Yes, the subjects ‘work by themselves’. The whole mystery of this effect lies in the first two moments of the quadruple system I have just discussed, or, if you prefer, in the ambiguity of the term subject. In the ordinary use of the term, subject in fact means: (1) a free subjectivity, a centre of initiatives, author of and responsible for its actions; (2) a subjected being, who submits to a higher authority, and is therefore stripped of all freedom except that of freely accepting his submission. This last note gives us the meaning of this ambiguity, which is merely a reflection of the effect which produces it: the individual is interpellated as a (free) subject in order that he shall submit freely to the commandments of the Subject, i.e. in order that he shall (freely) accept his subjection, i.e. in order that he shall make the gestures and actions of his subjection ‘all by himself’. There are no subjects except by and for their subjection. That is why they ‘work all by themselves’.
‘So be it! ...’ This phrase which registers the effect to be obtained proves that it is not ‘naturally’ so (‘naturally’: outside the prayer, i.e. outside the ideological intervention). This phrase proves that it has to be so if things are to be what they must be, and let us let the words slip: if the reproduction of the relations of production is to be assured, even in the processes of production and circulation, every day, in the ‘consciousness’, i.e. in the attitudes of the individual-subjects occupying the posts which the socio-technical division of labour assigns to them in production, exploitation, repression, ideologization, scientific practice, etc. Indeed, what is really in question in this mechanism of the mirror recognition of the Subject and of the individuals interpellated as subjects, and of the guarantee given by the Subject to the subjects if they freely accept their subjection to the Subject’s ‘commandments’? The reality in question in this mechanism, the reality which is necessarily ignored (méconnue) in the very forms of recognition (ideology = misrecognition/ignorance) is indeed, in the last resort, the reproduction of the relations of production and of the relations deriving from them.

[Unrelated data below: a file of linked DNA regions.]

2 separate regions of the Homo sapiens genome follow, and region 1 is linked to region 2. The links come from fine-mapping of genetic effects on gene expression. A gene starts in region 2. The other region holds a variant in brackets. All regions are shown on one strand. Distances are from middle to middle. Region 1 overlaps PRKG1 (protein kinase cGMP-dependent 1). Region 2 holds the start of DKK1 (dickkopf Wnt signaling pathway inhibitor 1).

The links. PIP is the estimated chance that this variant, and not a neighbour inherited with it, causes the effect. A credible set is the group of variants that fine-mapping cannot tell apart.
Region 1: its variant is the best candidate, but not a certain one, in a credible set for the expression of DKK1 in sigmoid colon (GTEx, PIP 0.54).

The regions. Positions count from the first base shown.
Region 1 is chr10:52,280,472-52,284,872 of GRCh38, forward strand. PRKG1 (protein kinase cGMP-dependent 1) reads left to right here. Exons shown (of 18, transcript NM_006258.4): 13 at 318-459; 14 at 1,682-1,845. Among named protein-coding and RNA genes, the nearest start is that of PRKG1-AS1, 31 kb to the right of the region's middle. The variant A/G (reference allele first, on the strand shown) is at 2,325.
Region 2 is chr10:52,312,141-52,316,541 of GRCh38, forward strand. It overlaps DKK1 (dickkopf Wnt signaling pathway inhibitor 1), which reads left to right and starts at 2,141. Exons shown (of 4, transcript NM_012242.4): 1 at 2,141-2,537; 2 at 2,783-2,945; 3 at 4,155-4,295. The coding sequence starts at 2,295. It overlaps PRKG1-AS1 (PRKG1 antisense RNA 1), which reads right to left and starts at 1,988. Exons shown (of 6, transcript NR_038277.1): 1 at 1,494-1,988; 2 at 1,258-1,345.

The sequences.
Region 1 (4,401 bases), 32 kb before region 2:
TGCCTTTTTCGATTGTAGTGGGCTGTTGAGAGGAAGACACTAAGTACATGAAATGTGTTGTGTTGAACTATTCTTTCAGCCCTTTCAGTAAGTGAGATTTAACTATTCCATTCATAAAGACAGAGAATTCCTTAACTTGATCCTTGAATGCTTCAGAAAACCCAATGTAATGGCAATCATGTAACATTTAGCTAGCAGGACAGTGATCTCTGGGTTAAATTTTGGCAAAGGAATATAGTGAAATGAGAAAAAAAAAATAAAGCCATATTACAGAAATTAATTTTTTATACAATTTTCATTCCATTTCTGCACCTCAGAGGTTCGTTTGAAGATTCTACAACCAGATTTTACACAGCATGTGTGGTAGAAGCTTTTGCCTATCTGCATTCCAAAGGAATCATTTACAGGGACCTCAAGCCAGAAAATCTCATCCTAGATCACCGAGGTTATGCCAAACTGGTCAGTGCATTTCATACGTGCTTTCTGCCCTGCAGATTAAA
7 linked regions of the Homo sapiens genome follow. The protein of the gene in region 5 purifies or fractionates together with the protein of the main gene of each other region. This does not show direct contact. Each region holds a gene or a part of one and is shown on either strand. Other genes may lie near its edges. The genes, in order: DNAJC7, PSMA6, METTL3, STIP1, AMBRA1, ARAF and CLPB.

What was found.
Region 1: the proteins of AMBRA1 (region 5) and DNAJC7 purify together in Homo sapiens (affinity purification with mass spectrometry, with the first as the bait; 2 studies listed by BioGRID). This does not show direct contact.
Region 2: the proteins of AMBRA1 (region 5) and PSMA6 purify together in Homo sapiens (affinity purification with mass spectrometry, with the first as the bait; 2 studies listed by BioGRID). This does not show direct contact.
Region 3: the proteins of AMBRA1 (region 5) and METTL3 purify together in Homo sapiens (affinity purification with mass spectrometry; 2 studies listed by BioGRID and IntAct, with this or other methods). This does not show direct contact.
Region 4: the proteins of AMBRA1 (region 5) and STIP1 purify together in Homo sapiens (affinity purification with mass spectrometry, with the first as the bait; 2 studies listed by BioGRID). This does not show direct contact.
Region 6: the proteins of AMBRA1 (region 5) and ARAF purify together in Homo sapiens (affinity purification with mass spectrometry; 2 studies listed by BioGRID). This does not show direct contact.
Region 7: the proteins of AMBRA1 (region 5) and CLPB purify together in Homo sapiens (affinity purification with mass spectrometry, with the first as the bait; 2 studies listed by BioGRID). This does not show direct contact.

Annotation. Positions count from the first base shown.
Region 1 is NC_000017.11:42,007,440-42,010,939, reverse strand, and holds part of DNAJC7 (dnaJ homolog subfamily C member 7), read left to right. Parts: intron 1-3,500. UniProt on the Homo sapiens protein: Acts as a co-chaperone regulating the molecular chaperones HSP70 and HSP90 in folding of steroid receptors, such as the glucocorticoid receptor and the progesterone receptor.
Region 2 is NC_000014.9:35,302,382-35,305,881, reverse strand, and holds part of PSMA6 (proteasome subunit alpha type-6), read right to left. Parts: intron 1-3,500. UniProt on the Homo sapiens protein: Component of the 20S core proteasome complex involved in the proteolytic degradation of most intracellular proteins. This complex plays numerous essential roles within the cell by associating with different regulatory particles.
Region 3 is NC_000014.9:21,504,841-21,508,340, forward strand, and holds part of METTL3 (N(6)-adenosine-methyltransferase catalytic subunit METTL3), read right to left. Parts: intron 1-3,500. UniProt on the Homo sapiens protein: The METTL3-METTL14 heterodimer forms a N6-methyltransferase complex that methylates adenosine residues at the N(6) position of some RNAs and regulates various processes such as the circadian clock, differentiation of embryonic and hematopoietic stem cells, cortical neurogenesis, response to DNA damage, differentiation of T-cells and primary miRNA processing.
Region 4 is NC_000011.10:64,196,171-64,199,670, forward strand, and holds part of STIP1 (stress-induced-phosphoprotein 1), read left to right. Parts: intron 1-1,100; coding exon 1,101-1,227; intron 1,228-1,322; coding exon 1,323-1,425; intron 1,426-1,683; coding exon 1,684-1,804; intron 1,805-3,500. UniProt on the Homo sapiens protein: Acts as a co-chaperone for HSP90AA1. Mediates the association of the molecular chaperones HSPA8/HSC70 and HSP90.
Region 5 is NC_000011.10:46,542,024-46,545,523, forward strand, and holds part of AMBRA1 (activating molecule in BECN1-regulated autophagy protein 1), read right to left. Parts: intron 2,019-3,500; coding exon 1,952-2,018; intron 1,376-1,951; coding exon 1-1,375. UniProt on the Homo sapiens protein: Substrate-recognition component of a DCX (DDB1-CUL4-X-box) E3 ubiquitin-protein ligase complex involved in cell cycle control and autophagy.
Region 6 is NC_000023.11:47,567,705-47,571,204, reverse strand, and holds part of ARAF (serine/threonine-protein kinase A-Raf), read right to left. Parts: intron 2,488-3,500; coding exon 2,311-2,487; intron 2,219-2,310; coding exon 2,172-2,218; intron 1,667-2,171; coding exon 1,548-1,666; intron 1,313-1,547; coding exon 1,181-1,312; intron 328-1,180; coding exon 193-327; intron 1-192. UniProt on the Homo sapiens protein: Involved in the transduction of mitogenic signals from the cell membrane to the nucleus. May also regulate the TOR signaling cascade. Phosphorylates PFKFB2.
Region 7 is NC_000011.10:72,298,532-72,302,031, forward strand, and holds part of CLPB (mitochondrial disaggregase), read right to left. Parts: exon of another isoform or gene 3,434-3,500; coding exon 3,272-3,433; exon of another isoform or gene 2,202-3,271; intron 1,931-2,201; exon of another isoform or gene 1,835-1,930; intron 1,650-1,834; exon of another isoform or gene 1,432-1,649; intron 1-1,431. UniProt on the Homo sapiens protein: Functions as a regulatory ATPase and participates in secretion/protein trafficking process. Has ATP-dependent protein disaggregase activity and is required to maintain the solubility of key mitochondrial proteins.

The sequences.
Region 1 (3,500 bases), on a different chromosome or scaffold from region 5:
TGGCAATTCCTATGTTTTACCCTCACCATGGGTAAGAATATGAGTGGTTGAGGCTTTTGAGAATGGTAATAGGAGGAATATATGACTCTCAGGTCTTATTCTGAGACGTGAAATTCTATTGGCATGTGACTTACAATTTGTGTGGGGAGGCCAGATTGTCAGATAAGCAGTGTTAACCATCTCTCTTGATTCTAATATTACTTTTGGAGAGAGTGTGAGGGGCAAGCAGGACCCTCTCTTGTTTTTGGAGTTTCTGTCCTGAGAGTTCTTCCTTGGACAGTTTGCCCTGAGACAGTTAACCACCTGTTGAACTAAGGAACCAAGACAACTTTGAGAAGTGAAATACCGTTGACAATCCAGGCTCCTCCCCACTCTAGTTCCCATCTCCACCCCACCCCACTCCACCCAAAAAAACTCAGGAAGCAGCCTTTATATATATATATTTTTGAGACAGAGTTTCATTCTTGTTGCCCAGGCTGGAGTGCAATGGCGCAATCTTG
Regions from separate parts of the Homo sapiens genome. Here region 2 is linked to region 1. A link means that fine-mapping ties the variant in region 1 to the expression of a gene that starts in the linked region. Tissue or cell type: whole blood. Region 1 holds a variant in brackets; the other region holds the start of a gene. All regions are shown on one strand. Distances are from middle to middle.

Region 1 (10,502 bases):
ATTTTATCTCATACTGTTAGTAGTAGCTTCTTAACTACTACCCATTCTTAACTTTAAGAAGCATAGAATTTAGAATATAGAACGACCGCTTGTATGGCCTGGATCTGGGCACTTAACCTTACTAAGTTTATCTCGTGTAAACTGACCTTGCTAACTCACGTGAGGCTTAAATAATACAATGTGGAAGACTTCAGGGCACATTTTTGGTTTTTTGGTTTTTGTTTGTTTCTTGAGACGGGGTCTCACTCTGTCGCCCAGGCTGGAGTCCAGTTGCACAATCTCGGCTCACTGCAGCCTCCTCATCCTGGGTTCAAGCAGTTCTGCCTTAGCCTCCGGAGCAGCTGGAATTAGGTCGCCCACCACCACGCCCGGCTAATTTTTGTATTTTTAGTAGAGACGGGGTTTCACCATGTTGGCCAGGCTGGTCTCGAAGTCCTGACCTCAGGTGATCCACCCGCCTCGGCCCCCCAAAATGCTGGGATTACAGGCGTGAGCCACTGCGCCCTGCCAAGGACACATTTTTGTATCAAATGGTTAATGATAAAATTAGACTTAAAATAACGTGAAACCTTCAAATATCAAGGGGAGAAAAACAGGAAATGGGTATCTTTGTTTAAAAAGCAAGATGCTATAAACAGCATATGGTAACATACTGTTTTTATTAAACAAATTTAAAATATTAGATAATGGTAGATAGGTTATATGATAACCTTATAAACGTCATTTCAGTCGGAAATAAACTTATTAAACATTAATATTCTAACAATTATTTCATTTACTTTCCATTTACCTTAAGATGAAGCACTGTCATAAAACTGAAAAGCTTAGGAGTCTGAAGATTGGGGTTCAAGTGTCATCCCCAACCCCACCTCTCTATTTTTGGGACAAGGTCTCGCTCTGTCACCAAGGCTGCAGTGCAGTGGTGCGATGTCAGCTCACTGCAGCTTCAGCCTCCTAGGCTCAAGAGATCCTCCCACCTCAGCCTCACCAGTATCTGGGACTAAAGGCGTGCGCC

P.S. If these few schematic theses allow me to illuminate certain aspects of the functioning of the Superstructure and its mode of intervention in the Infrastructure, they are obviously abstract and necessarily leave several important problems unanswered, which should be mentioned:
1. The problem of the total process of the realization of the reproduction of the relations of production.
As an element of this process, the ISAs contribute to this reproduction. But the point of view of their contribution alone is still an abstract one.
It is only within the processes of production and circulation that this reproduction is realized. It is realized by the mechanisms of those processes, in which the training of the workers is ‘completed’, their posts assigned them, etc. It is in the internal mechanisms of these processes that the effect of the different ideologies is felt (above all the effect of legal-ethical ideology).
But this point of view is still an abstract one. For in a class society the relations of production are relations of exploitation, and therefore relations between antagonistic classes. The reproduction of the relations of production, the ultimate aim of the ruling class, cannot therefore be a merely technical operation training and distributing individuals for the different posts in the ‘technical division’ of labour. In fact there is no ‘technical division’ of labour except in the ideology of the ruling class: every ‘technical’ division, every ‘technical’ organization of labour is the form and mask of a social (= class) division and organization of labour. The reproduction of the relations of production can therefore only be a class undertaking. It is realized through a class struggle which counterposes the ruling class and the exploited class.
The total process of the realization of the reproduction of the relations of production is therefore still abstract, insofar as it has not adopted the point of view of this class struggle. To adopt the point of view of reproduction is therefore in the last instance, to adopt the point of view of the class struggle.
2. The problem of the class nature of the ideologies existing in a social formation.